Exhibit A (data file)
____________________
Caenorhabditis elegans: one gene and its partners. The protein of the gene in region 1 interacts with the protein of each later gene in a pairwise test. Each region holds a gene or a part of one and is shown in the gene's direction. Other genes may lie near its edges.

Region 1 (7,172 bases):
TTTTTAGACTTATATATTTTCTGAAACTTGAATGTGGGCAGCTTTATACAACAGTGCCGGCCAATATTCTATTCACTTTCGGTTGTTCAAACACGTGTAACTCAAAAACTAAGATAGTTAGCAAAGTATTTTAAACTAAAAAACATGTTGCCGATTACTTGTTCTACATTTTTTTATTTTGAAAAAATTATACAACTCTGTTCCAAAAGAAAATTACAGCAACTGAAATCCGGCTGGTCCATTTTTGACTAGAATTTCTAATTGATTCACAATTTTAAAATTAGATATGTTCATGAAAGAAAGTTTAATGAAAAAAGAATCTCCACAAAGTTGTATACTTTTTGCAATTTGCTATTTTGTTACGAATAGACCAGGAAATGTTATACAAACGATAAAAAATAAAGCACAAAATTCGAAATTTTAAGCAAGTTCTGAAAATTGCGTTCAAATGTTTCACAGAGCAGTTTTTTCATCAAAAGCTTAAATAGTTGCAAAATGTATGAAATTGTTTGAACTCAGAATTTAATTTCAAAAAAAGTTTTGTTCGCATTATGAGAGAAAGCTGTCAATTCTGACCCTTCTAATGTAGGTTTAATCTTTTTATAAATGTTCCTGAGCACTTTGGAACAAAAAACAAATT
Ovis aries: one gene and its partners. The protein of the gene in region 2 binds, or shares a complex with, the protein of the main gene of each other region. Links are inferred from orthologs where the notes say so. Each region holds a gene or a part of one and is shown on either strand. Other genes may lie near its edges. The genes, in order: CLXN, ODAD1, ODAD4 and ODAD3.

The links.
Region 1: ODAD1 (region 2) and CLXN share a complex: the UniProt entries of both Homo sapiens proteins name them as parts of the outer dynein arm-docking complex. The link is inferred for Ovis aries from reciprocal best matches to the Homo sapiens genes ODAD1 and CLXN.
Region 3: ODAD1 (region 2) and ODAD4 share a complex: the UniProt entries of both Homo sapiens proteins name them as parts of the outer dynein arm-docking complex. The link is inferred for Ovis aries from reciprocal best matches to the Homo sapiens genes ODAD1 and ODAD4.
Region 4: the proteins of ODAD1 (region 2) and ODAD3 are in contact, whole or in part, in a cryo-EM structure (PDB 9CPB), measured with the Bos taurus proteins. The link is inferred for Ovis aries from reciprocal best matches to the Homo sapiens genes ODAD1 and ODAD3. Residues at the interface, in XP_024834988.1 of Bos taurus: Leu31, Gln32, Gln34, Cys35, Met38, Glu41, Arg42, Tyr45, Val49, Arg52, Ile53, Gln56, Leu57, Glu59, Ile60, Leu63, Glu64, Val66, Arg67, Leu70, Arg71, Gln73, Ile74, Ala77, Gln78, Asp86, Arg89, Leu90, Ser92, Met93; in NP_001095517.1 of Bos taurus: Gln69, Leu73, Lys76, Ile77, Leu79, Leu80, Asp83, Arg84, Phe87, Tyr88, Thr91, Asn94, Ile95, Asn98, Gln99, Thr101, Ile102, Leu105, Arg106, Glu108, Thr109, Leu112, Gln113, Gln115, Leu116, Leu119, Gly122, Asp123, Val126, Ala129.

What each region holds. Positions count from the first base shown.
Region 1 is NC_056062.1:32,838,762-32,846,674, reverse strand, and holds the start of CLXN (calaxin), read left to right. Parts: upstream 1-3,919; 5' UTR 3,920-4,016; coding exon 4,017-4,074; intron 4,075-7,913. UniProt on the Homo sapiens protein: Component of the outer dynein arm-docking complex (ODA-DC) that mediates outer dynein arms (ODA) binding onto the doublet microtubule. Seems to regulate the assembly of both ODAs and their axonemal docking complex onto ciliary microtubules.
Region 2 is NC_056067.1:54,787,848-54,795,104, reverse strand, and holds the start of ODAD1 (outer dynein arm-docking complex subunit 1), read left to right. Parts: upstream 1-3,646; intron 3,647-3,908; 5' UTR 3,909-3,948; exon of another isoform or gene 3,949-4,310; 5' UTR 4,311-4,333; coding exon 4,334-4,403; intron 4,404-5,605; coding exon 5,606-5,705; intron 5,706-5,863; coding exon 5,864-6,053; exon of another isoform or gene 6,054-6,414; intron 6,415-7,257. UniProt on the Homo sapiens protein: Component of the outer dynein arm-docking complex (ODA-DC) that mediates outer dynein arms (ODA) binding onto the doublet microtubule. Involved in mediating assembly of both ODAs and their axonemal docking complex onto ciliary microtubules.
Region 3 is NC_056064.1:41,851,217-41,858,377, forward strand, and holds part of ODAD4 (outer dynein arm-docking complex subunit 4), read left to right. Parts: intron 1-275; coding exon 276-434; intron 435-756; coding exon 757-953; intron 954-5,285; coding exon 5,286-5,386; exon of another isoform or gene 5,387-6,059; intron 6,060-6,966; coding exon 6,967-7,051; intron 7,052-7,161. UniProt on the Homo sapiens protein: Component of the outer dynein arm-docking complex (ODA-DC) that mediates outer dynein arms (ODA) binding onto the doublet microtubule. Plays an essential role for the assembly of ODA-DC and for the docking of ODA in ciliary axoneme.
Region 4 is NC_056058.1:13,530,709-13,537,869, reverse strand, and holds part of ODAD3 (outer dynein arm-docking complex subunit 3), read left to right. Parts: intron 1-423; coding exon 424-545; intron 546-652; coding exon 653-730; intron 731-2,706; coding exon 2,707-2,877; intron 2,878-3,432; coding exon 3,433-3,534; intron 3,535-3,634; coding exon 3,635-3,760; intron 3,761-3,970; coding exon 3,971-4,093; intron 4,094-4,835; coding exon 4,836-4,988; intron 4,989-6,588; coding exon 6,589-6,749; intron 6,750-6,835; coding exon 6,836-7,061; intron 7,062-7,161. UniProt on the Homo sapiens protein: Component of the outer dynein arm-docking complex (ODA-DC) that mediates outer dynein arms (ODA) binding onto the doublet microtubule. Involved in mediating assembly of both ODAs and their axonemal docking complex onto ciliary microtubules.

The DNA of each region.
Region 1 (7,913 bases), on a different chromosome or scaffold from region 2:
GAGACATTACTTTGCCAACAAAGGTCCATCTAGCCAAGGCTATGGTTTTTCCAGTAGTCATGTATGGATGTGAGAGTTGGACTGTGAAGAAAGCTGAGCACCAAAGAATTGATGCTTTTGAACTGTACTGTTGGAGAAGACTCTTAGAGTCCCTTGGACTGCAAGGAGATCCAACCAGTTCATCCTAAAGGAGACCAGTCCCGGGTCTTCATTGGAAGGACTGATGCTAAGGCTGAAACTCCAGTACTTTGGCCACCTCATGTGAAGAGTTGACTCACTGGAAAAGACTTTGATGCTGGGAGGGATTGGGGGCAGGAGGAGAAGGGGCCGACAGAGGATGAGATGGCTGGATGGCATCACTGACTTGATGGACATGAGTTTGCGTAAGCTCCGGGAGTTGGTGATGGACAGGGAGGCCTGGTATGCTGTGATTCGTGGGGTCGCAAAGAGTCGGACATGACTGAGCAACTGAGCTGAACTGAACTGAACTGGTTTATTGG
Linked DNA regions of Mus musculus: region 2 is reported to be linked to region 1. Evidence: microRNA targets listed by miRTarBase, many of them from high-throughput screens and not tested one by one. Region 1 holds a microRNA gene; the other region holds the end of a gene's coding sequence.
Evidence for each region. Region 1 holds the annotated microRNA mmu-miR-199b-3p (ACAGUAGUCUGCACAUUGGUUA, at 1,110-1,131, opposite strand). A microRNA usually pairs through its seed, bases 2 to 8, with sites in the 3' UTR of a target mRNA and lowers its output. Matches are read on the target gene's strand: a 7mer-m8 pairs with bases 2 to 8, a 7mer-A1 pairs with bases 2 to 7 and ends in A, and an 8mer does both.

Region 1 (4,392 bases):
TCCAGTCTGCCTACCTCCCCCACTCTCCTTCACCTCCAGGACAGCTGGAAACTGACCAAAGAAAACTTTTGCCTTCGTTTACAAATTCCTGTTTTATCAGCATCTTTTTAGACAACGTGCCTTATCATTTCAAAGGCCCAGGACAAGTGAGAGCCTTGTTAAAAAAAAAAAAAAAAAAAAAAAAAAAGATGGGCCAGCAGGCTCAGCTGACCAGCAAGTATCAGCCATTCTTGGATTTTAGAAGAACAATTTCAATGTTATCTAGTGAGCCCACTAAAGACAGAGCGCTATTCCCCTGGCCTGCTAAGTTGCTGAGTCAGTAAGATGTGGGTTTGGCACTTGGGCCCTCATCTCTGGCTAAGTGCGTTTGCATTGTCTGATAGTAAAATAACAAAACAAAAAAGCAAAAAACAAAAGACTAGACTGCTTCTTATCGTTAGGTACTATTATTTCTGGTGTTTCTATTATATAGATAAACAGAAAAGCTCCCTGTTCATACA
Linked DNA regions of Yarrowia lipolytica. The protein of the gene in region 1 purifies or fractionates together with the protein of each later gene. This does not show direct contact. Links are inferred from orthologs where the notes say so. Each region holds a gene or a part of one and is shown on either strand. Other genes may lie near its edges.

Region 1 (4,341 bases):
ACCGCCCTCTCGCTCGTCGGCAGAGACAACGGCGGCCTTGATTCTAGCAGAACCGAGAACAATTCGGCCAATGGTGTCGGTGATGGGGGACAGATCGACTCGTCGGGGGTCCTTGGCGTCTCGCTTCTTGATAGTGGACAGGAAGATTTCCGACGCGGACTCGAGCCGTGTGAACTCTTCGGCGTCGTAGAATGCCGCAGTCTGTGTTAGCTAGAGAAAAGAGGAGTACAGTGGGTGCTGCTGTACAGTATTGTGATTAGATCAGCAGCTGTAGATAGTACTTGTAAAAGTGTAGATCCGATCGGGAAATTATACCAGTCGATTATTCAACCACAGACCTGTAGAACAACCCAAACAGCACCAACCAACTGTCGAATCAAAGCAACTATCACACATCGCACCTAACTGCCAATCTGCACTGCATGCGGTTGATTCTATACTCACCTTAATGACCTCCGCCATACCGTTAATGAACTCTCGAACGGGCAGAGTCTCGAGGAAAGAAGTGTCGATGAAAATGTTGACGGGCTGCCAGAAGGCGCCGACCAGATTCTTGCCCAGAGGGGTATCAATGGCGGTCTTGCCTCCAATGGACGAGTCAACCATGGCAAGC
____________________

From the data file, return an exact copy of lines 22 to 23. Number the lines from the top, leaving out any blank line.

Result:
Region 1 (4,341 bases):
ACCGCCCTCTCGCTCGTCGGCAGAGACAACGGCGGCCTTGATTCTAGCAGAACCGAGAACAATTCGGCCAATGGTGTCGGTGATGGGGGACAGATCGACTCGTCGGGGGTCCTTGGCGTCTCGCTTCTTGATAGTGGACAGGAAGATTTCCGACGCGGACTCGAGCCGTGTGAACTCTTCGGCGTCGTAGAATGCCGCAGTCTGTGTTAGCTAGAGAAAAGAGGAGTACAGTGGGTGCTGCTGTACAGTATTGTGATTAGATCAGCAGCTGTAGATAGTACTTGTAAAAGTGTAGATCCGATCGGGAAATTATACCAGTCGATTATTCAACCACAGACCTGTAGAACAACCCAAACAGCACCAACCAACTGTCGAATCAAAGCAACTATCACACATCGCACCTAACTGCCAATCTGCACTGCATGCGGTTGATTCTATACTCACCTTAATGACCTCCGCCATACCGTTAATGAACTCTCGAACGGGCAGAGTCTCGAGGAAAGAAGTGTCGATGAAAATGTTGACGGGCTGCCAGAAGGCGCCGACCAGATTCTTGCCCAGAGGGGTATCAATGGCGGTCTTGCCTCCAATGGACGAGTCAACCATGGCAAGC